Today almost everyone, not only teenagers, are connected to social media.
A Pew Research Center study found that 92 percent of U.S. teenagers use social networks at least once a day, with 24 percent reporting that they are online “almost constantly.”
Adults love their social media too. According to PEW Research Center study, 74 percent of adults online use social media with Facebook leading by 71 percent.
What is all this social media doing to our health?
Depending on your personality everyone handles their cyber-stress differently. Don’t kid yourself, there is cyber-stress especially when teens start depending on LIKEs for their self-image (esteem) and adults start comparing their lives to their friends lives (or what they are posting online).
Let’s keep in mind this is social media. There will always be those humble-braggers. Yes, people that believe they need to one-up others digitally or lead others to believe that their life is more than it actually is. It’s frustrating since those photo’s can be deceiving, and it makes you reflect on your own life — wondering where you missed the boat. Chances are you didn’t, they are only a perception through what they want you to believe.
It can be more of a struggle for teens. They aren’t mature enough to understand that it’s only social media and it’s not the end of the world.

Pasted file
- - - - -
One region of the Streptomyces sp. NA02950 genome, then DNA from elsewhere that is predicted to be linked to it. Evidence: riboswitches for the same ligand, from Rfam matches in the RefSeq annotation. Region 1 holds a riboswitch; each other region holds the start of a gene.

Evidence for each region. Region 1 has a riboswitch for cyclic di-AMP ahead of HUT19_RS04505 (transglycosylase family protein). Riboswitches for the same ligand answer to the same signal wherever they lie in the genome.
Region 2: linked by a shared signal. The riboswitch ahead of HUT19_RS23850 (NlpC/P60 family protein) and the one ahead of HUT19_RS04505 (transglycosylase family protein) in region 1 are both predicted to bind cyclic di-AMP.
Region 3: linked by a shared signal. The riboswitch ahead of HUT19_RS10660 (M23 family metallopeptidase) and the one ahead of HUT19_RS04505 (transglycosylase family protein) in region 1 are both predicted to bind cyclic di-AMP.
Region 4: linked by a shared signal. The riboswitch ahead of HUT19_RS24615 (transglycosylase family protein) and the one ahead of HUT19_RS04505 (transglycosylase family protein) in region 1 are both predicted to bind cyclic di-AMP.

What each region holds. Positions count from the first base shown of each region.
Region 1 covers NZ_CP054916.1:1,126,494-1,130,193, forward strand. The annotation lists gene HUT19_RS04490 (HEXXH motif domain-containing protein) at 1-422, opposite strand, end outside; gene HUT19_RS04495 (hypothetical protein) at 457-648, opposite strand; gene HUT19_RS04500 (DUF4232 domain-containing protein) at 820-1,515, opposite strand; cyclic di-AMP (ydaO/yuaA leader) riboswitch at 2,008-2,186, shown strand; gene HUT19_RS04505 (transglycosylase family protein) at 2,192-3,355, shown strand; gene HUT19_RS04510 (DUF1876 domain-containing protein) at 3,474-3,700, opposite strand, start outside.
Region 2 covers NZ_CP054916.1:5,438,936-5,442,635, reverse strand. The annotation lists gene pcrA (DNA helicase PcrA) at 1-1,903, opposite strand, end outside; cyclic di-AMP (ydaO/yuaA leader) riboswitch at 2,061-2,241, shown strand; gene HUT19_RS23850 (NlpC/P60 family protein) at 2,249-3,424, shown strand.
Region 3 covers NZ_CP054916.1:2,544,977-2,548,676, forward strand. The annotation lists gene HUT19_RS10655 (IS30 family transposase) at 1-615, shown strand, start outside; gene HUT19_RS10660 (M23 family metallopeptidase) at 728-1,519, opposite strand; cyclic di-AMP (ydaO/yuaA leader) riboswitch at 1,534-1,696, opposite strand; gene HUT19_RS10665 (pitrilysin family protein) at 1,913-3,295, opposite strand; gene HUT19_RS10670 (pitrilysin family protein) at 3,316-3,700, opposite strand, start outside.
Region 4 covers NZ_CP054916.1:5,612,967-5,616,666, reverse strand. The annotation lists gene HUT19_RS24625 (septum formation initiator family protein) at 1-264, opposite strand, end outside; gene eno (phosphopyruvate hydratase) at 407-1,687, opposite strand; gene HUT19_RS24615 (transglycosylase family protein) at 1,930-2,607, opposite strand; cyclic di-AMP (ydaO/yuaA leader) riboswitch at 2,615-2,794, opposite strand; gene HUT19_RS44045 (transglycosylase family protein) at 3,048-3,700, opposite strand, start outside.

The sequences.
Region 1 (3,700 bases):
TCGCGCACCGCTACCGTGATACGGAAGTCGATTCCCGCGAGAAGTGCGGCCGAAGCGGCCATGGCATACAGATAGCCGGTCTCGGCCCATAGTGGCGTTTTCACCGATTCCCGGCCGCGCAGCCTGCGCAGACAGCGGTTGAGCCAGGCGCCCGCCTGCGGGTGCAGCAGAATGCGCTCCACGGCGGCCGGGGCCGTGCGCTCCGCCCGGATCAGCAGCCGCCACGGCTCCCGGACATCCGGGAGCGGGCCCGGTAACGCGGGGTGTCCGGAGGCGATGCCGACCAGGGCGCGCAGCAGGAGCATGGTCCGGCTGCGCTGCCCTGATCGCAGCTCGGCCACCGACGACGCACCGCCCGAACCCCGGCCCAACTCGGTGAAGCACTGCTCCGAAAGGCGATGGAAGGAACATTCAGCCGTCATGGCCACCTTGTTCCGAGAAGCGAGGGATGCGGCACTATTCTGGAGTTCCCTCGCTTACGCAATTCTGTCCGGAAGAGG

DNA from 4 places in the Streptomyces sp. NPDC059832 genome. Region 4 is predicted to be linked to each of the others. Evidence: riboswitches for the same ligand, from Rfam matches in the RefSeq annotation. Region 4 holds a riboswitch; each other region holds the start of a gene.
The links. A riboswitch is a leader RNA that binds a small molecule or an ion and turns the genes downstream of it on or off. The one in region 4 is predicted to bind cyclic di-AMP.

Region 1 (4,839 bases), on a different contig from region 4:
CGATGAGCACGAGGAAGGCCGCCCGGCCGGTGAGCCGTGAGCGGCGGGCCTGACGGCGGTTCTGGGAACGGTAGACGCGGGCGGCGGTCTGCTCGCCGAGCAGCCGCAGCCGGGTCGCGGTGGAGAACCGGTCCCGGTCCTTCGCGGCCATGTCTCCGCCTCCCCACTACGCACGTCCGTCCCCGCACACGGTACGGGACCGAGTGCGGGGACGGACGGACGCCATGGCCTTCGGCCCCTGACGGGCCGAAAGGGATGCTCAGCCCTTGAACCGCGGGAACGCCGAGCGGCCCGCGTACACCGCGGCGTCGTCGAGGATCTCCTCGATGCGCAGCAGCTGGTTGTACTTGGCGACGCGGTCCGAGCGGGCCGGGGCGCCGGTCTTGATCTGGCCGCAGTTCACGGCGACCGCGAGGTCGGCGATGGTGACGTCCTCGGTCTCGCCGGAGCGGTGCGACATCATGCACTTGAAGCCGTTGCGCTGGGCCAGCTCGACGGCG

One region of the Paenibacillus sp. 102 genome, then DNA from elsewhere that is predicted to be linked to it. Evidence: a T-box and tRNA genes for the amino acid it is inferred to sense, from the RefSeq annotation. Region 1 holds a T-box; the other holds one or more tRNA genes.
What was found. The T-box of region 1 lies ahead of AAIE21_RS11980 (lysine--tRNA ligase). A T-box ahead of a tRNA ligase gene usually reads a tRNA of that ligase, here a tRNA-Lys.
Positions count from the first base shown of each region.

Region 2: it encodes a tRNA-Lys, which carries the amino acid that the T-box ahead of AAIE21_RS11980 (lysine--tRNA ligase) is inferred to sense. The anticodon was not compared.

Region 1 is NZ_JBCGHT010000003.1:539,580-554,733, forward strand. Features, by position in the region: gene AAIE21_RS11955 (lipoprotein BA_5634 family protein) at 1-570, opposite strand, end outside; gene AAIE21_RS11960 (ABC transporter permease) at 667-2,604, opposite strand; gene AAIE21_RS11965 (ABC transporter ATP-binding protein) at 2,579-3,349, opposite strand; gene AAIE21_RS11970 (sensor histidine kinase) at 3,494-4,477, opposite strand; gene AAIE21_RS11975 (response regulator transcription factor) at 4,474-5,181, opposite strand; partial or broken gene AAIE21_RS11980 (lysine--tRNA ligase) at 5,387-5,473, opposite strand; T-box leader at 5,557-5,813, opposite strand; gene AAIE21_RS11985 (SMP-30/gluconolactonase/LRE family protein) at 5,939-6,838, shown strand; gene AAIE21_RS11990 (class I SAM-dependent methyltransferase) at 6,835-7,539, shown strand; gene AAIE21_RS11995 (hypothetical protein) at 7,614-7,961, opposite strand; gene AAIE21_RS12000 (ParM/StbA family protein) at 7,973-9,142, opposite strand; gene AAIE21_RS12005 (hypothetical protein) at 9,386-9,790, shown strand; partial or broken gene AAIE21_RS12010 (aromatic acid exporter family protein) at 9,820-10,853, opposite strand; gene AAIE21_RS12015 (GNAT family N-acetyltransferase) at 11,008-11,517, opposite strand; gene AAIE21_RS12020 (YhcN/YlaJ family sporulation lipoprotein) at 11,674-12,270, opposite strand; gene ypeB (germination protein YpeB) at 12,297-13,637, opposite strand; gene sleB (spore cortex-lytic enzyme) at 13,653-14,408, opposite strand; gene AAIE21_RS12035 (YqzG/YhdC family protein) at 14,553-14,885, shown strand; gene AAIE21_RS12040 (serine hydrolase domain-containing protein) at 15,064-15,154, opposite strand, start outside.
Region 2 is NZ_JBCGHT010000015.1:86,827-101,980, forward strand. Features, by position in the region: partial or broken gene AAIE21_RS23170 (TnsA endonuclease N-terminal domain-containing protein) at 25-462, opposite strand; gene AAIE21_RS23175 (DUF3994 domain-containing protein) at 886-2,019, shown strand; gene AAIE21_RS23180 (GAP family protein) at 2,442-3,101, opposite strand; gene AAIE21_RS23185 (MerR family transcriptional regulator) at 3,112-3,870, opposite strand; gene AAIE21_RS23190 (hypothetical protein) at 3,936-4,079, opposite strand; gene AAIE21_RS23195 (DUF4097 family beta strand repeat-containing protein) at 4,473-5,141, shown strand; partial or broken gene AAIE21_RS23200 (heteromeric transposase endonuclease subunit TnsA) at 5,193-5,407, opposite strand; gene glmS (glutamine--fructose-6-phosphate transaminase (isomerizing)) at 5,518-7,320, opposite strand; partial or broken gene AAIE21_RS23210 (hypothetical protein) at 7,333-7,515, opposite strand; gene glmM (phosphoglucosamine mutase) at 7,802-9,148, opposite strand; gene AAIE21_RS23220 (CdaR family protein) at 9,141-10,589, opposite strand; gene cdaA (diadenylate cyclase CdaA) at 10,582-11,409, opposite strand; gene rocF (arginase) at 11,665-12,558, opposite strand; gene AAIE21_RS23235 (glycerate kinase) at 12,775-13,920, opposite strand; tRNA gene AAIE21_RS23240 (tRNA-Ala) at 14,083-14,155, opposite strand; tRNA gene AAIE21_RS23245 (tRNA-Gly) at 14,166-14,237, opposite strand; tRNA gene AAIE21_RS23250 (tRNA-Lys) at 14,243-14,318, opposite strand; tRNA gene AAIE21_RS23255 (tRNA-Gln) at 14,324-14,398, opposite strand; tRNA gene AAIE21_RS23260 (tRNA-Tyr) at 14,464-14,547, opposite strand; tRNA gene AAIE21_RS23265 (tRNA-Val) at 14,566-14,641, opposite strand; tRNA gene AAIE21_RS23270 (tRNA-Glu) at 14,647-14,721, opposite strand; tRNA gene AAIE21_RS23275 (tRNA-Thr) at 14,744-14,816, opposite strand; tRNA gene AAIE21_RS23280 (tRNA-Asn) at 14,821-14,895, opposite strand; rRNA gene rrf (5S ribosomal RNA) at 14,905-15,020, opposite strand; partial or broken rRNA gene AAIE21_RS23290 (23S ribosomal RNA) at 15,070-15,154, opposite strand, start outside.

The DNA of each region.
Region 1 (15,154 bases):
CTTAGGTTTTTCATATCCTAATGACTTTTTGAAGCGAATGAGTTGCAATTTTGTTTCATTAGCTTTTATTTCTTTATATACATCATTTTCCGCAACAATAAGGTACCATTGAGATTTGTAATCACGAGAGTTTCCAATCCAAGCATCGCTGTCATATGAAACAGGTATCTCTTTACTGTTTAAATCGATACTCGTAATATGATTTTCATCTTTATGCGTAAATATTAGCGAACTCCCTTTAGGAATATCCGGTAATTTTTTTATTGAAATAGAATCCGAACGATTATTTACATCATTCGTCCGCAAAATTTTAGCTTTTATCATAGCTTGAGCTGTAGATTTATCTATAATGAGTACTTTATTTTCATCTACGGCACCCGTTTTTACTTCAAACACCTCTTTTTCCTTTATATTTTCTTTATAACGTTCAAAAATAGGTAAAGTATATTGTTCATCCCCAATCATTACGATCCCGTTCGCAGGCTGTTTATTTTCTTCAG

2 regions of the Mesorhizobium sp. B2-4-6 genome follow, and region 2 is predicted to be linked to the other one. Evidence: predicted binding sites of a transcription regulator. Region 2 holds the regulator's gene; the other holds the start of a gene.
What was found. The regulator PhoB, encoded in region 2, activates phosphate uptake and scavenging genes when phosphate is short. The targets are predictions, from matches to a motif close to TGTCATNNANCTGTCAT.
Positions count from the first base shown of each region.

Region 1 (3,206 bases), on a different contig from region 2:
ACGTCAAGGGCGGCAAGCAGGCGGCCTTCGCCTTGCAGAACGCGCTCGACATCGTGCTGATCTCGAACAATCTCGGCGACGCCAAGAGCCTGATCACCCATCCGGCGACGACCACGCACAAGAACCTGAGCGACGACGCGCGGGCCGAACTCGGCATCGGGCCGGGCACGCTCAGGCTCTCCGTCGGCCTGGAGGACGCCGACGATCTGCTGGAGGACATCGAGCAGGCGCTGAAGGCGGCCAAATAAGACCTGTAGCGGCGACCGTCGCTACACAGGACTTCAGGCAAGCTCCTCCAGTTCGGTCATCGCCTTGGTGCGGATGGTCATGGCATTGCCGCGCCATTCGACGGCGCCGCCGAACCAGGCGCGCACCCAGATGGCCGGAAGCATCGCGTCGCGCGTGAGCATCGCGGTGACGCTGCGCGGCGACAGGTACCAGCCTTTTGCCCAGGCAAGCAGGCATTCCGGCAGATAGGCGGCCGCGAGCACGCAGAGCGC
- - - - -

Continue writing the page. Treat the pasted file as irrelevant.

The number of LIKEs today won’t determine their future.
Limiting social media use can cause FOMO (fear of missing out), however it is important to find the healthy balance and talking with them about their self-worth outside of the cyber-world.
A new study published earlier this month, Cyberpsychology, Behavior and Social Networking, found that teens using social media sites such as Facebook, Twitter and Instagram for more than two hours per day are more likely to report suicidal thoughts, psychological distress and rate their mental health as poor.
This study also found that teenagers using social media for excessive periods were more likely to say their mental health needs were going unmet and called for public health organizations to do more to engage with young people via such platforms.
The study acknowledged that social media can be a way to combat loneliness and depression, as well as increase self-esteem and social support, like I have witnessed with social media therapy. Chances are this is with more mature teens or people with a better understanding of how we need to use social media.
There was a second recent study, How Facebook Usage is Linked to Depressive Symptoms, found that people feel depressed after excessive use of Facebook because they tend to make negative social comparisons with friends who crop up in their timelines. Again, you need to remember, things are not always what they seem.
There is nothing wrong with social media, it is all about finding the healthy balance and learning that there is fact and fiction. Just because it’s online doesn’t mean it’s true.
Offline parenting is what helps your child/teenager with their online health and wellness. It’s not about one chat, it’s your daily discussions. Check-in with them about how they are feeling about different posts, or if they are struggling with cyber-stress or anxiety. Keep a pulse on their cyber-health offline.